Strengthen science, avoid unnecessary animal experiments
Better science and protection of laboratory animals go hand in hand. With the new register at the German Centre for the Protection of Laboratory Animals, research will improve while enhancing animal welfare at the same time. Scientists can document an animal experiment in the database before starting it. "With this register, we are improving the transparency and quality of research," said Professor Dr. Dr. Andreas Hensel, President of the German Federal Institute for Risk Assessment to which the Centre belongs. "We also help to avoid unnecessary animal experiments at the same time".
The Animal Study Registry (Pre-Registration of Animal Experiments) starts today, on January 7, 2019. Registration will support thorough and target-oriented experimental planning. Results will become more reproducible and raise the scientific standard. By making all studies publicly accessible, even those with inconvenient outcomes, animal experiments will be reduced. Indeed, by producing a more complete and "unadorned" picture, erroneous research approaches can be avoided.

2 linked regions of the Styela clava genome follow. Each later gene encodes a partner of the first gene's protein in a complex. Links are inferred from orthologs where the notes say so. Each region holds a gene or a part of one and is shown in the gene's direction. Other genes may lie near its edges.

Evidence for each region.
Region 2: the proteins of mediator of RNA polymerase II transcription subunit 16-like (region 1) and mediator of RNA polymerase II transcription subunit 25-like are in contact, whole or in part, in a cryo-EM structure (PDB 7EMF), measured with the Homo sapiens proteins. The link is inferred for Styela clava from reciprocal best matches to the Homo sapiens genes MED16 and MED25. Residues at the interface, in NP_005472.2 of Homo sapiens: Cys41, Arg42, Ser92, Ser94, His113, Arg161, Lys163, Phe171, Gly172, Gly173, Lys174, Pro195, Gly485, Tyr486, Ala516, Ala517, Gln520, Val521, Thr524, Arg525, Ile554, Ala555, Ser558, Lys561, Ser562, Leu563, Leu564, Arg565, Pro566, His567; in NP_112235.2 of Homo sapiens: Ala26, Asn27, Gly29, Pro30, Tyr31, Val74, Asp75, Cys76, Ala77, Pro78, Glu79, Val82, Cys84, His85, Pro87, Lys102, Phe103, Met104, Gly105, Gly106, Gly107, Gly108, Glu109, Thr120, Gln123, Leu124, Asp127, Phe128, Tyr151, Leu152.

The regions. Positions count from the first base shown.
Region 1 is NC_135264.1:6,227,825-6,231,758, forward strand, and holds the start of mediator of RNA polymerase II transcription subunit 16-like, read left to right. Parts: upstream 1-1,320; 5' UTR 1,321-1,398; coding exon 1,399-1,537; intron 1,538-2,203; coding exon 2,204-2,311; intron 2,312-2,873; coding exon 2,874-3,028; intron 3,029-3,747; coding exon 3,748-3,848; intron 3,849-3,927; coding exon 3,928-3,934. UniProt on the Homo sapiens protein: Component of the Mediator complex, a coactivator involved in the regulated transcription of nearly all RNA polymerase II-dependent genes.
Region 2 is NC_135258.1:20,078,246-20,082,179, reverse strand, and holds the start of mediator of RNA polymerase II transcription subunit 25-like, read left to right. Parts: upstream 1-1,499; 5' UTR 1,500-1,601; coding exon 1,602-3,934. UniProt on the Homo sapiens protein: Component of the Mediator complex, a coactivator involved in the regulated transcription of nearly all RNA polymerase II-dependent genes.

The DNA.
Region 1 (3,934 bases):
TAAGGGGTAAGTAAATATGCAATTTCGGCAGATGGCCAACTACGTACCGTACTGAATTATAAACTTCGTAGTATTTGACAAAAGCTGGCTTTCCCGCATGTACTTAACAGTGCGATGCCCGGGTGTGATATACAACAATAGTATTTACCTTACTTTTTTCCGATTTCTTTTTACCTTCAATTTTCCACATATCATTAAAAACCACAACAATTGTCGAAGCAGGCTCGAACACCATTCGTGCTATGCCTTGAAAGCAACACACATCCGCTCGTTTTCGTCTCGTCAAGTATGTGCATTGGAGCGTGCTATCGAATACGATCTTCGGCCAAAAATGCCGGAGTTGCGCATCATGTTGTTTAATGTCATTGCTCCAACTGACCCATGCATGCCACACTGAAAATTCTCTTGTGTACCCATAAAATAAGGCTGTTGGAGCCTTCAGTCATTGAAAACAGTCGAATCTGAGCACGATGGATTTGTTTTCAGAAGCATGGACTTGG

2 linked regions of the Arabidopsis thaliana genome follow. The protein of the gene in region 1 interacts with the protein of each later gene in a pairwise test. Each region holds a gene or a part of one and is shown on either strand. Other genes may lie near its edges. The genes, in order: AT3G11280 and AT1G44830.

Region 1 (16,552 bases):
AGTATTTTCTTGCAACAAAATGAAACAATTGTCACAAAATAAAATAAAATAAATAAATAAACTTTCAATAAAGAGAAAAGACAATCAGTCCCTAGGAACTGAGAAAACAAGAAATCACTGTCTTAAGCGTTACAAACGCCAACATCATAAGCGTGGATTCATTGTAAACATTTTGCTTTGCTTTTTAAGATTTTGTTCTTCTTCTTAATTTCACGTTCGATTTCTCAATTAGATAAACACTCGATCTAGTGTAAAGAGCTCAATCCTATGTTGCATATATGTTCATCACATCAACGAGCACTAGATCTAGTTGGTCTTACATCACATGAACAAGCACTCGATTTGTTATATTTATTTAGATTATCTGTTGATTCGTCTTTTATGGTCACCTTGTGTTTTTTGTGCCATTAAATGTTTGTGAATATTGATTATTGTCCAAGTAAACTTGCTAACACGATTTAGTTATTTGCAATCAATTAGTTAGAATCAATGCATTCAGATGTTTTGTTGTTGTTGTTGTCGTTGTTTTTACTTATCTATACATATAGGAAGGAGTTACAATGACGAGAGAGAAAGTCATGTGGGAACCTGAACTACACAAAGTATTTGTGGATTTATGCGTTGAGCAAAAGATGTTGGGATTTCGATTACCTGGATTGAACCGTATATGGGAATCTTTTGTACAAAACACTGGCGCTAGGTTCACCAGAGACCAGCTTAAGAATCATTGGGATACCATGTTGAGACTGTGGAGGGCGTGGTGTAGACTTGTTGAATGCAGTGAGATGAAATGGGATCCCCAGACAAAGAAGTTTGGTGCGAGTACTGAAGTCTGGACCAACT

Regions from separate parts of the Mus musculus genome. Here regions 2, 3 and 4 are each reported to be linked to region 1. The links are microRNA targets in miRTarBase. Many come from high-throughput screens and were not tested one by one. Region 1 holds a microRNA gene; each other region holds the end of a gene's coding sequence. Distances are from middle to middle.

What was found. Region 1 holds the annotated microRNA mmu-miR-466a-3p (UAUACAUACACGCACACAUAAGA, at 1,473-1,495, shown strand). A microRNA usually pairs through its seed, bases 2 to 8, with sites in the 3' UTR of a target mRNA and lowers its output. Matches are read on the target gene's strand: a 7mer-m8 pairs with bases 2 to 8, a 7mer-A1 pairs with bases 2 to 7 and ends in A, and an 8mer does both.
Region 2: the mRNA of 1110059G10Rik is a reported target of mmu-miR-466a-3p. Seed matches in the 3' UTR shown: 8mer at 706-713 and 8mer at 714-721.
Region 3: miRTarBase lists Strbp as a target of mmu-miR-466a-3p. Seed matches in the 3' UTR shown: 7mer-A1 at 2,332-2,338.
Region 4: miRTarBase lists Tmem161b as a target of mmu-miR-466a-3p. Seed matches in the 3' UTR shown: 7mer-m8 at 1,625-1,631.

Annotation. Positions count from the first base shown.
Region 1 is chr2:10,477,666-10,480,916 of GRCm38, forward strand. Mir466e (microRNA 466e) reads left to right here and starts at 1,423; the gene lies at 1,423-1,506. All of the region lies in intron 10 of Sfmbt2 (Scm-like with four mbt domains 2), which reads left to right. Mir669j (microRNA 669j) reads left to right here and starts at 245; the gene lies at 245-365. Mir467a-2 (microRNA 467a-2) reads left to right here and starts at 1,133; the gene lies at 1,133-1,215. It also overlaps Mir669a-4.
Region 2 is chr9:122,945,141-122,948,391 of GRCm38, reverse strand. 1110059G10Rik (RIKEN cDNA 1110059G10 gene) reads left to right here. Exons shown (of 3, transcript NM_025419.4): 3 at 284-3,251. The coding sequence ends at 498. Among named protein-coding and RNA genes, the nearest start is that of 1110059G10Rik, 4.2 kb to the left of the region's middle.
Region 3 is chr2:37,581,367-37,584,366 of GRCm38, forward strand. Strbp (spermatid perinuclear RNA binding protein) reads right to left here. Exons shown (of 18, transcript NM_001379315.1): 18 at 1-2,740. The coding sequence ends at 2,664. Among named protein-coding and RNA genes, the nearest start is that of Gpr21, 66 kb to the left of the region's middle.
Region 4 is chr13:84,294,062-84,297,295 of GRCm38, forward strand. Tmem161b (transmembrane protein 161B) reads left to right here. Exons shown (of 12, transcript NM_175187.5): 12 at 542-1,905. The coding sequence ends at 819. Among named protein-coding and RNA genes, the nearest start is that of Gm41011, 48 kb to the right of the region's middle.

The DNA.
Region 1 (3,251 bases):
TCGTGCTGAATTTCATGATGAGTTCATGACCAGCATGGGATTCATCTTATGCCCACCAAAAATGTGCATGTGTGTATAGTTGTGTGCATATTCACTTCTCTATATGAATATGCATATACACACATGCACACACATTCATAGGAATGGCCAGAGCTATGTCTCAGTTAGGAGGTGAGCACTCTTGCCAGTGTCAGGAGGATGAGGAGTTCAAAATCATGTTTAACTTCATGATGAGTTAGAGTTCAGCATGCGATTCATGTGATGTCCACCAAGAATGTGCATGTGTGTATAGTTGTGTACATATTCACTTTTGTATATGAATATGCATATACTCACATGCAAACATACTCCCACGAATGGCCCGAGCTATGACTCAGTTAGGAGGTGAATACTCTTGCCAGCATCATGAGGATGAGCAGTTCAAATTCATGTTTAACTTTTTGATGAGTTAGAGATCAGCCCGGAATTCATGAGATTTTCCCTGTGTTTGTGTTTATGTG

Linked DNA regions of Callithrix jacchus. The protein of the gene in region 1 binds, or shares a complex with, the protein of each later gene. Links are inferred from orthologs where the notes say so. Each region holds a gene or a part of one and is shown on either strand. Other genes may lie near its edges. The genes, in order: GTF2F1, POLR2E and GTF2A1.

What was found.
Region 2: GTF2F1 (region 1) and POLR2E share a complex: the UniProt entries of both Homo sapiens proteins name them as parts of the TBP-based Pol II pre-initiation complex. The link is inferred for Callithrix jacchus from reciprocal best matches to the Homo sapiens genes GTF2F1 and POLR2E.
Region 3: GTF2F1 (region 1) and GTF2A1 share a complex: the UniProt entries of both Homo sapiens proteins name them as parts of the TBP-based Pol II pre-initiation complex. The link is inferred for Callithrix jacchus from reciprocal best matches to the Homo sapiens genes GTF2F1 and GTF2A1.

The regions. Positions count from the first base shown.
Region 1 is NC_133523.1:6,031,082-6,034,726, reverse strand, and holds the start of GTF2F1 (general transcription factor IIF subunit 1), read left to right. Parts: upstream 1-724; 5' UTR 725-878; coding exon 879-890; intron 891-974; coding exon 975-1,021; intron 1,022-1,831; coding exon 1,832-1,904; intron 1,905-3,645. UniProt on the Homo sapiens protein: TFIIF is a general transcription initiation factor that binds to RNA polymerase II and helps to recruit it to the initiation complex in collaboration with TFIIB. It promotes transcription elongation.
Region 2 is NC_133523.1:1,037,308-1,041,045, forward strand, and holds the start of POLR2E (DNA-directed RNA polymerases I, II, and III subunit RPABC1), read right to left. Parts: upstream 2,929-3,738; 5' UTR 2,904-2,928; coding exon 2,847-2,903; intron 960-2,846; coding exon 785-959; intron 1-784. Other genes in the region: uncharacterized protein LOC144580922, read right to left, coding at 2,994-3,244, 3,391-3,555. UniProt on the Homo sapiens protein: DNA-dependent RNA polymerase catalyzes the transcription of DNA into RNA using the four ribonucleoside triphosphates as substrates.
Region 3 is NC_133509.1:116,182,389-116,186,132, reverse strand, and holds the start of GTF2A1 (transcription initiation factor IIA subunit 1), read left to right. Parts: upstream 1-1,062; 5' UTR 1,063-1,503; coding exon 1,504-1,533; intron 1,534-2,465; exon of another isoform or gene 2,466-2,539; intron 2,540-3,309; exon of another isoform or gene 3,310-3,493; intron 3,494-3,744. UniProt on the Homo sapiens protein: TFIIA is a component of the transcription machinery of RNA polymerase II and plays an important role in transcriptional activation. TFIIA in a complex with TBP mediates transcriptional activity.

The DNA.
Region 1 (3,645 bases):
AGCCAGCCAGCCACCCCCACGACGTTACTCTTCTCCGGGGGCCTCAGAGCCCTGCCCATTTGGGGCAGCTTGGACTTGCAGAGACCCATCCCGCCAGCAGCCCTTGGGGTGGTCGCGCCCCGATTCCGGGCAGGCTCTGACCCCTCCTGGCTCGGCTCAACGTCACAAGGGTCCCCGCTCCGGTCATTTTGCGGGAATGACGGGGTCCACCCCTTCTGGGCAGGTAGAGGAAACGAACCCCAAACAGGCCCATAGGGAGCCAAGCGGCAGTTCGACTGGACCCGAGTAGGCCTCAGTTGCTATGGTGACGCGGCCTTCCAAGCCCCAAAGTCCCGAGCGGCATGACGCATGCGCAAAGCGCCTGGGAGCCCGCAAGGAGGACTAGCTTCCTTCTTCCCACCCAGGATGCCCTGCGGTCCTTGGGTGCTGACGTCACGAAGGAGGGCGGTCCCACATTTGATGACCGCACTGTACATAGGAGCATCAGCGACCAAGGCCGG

Ultimately, patients will benefit from a register, too, since the knowledge gained from animal experiments forms the basis for the development of new biomedical therapies. The more solid this foundation is, the greater are the chances of success and the lower the risk of complications and side-effects. That is also the reason why registers for clinical trials on humans have been established already for a long time. Registration is the prerequisite for receiving funding or submitting drugs for approval. The register for animal experiments now aims for a high level of "preclinical" research.
The entries in AnimalStudyRegistry.org describe such things as the statistical method selected for the planned experiment. The register is freely accessible.
About the BfR
The German Federal Institute for Risk Assessment (BfR) is a scientifically independent institution within the portfolio of the Federal Ministry of Food and Agriculture (BMEL) in Germany. It advises the Federal Government and Federal Laender on questions of food, chemical and product safety. The BfR conducts its own research on topics that are closely linked to its assessment tasks.
The German Centre for the Protection of Laboratory Animals (Bf3R) was set up in 2015 and is an integral part of the German Federal Institute for Risk Assessment (BfR). It coordinates all activities throughout Germany to reduce animal experiments to an absolute minimum and to guarantee the best possible protection for laboratory animals. Further aims are to stimulate research and promote scientific dialogue worldwide.
This text version is a translation of the original German text which is the only legally binding version.